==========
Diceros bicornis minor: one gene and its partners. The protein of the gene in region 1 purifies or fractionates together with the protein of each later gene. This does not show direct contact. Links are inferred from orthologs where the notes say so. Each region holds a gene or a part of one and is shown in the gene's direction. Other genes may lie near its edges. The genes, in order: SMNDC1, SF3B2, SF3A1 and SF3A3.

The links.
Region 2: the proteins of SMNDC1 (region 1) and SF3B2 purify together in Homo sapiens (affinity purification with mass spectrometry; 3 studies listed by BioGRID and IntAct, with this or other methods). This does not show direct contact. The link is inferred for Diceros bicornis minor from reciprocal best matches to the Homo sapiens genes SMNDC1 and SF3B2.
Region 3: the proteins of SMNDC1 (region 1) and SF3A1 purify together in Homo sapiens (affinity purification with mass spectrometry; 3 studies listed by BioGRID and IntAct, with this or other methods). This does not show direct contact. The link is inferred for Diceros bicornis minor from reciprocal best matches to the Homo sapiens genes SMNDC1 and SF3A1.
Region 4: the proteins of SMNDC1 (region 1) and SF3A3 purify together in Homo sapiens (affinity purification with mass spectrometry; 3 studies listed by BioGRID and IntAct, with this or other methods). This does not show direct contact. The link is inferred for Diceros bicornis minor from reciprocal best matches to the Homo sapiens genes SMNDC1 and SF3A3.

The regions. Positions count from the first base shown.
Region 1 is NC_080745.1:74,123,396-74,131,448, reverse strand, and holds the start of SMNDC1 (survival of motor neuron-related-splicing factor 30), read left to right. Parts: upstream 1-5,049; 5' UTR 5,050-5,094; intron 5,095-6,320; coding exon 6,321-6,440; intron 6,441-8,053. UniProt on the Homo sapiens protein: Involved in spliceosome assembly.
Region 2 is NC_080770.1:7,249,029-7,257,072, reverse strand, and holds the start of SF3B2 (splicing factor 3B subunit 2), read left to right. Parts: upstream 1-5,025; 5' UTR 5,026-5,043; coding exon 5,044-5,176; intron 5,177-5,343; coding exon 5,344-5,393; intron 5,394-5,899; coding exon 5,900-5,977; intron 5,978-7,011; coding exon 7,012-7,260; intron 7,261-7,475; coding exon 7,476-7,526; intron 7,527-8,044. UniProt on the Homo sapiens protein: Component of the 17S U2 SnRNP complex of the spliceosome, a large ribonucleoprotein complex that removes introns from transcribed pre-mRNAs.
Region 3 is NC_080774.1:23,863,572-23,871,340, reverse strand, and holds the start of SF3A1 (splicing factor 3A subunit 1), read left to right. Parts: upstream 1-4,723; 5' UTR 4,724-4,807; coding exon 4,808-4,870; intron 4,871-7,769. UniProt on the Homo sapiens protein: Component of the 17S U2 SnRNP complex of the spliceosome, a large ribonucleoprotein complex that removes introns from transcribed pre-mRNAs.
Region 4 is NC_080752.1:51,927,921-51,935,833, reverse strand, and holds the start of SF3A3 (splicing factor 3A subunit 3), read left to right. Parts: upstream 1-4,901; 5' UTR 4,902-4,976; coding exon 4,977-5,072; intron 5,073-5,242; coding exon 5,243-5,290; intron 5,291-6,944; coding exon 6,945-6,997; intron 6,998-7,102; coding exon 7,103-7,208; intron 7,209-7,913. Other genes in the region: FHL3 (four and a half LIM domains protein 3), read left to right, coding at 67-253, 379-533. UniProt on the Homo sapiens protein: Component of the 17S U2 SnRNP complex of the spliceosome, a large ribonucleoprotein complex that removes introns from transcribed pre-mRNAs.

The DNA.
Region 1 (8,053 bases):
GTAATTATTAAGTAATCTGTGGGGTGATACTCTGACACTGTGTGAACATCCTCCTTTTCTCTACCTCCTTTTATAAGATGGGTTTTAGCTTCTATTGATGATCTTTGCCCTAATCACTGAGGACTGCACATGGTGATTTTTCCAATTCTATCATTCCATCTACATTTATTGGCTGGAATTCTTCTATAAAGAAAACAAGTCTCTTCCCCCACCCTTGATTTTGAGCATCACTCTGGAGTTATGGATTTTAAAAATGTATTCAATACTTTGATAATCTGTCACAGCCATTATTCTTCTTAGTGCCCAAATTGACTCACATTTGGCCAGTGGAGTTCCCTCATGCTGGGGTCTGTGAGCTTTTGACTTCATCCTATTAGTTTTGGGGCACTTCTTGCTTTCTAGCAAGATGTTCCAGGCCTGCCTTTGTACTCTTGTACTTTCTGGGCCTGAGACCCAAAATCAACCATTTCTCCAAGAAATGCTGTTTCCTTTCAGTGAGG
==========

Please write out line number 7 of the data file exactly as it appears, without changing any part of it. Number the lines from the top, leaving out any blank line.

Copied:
Region 1 is NC_080745.1:74,123,396-74,131,448, reverse strand, and holds the start of SMNDC1 (survival of motor neuron-related-splicing factor 30), read left to right. Parts: upstream 1-5,049; 5' UTR 5,050-5,094; intron 5,095-6,320; coding exon 6,321-6,440; intron 6,441-8,053. UniProt on the Homo sapiens protein: Involved in spliceosome assembly.